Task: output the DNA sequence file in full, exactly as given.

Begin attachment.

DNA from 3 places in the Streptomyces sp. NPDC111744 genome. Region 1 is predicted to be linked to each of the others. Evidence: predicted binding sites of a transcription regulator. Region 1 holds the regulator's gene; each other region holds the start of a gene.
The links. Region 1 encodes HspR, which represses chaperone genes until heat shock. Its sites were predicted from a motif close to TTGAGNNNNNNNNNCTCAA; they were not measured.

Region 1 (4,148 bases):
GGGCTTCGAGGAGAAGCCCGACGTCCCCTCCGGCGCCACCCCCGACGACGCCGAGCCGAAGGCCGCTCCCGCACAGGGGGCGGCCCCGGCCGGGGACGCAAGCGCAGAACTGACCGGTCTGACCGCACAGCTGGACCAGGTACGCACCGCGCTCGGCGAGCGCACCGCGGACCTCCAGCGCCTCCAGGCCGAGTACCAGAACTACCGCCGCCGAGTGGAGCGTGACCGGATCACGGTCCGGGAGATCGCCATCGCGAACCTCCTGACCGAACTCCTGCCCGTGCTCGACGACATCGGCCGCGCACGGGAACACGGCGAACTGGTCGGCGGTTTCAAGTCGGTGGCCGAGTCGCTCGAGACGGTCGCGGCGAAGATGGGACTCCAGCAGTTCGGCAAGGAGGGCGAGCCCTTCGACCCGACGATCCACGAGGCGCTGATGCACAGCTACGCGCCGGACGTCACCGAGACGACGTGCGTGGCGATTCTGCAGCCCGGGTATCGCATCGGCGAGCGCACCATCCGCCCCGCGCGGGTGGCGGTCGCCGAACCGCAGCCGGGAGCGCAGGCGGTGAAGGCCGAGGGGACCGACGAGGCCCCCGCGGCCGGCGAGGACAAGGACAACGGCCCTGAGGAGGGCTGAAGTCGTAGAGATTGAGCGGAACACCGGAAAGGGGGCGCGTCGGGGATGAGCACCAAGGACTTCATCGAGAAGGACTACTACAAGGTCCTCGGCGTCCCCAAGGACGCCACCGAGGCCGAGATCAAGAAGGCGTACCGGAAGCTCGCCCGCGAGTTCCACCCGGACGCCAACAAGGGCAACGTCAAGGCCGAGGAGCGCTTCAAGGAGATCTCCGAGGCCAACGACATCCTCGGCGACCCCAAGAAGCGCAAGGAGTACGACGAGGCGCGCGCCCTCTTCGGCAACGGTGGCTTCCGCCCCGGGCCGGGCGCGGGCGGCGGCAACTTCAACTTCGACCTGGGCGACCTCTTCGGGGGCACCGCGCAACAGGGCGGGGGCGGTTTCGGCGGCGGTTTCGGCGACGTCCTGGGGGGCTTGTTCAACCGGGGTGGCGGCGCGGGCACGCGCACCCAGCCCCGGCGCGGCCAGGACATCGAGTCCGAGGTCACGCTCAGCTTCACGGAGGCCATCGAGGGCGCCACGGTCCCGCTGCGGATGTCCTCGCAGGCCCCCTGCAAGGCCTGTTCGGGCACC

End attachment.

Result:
DNA from 3 places in the Streptomyces sp. NPDC111744 genome. Region 1 is predicted to be linked to each of the others. Evidence: predicted binding sites of a transcription regulator. Region 1 holds the regulator's gene; each other region holds the start of a gene.
The links. Region 1 encodes HspR, which represses chaperone genes until heat shock. Its sites were predicted from a motif close to TTGAGNNNNNNNNNCTCAA; they were not measured.

Region 1 (4,148 bases):
GGGCTTCGAGGAGAAGCCCGACGTCCCCTCCGGCGCCACCCCCGACGACGCCGAGCCGAAGGCCGCTCCCGCACAGGGGGCGGCCCCGGCCGGGGACGCAAGCGCAGAACTGACCGGTCTGACCGCACAGCTGGACCAGGTACGCACCGCGCTCGGCGAGCGCACCGCGGACCTCCAGCGCCTCCAGGCCGAGTACCAGAACTACCGCCGCCGAGTGGAGCGTGACCGGATCACGGTCCGGGAGATCGCCATCGCGAACCTCCTGACCGAACTCCTGCCCGTGCTCGACGACATCGGCCGCGCACGGGAACACGGCGAACTGGTCGGCGGTTTCAAGTCGGTGGCCGAGTCGCTCGAGACGGTCGCGGCGAAGATGGGACTCCAGCAGTTCGGCAAGGAGGGCGAGCCCTTCGACCCGACGATCCACGAGGCGCTGATGCACAGCTACGCGCCGGACGTCACCGAGACGACGTGCGTGGCGATTCTGCAGCCCGGGTATCGCATCGGCGAGCGCACCATCCGCCCCGCGCGGGTGGCGGTCGCCGAACCGCAGCCGGGAGCGCAGGCGGTGAAGGCCGAGGGGACCGACGAGGCCCCCGCGGCCGGCGAGGACAAGGACAACGGCCCTGAGGAGGGCTGAAGTCGTAGAGATTGAGCGGAACACCGGAAAGGGGGCGCGTCGGGGATGAGCACCAAGGACTTCATCGAGAAGGACTACTACAAGGTCCTCGGCGTCCCCAAGGACGCCACCGAGGCCGAGATCAAGAAGGCGTACCGGAAGCTCGCCCGCGAGTTCCACCCGGACGCCAACAAGGGCAACGTCAAGGCCGAGGAGCGCTTCAAGGAGATCTCCGAGGCCAACGACATCCTCGGCGACCCCAAGAAGCGCAAGGAGTACGACGAGGCGCGCGCCCTCTTCGGCAACGGTGGCTTCCGCCCCGGGCCGGGCGCGGGCGGCGGCAACTTCAACTTCGACCTGGGCGACCTCTTCGGGGGCACCGCGCAACAGGGCGGGGGCGGTTTCGGCGGCGGTTTCGGCGACGTCCTGGGGGGCTTGTTCAACCGGGGTGGCGGCGCGGGCACGCGCACCCAGCCCCGGCGCGGCCAGGACATCGAGTCCGAGGTCACGCTCAGCTTCACGGAGGCCATCGAGGGCGCCACGGTCCCGCTGCGGATGTCCTCGCAGGCCCCCTGCAAGGCCTGTTCGGGCACC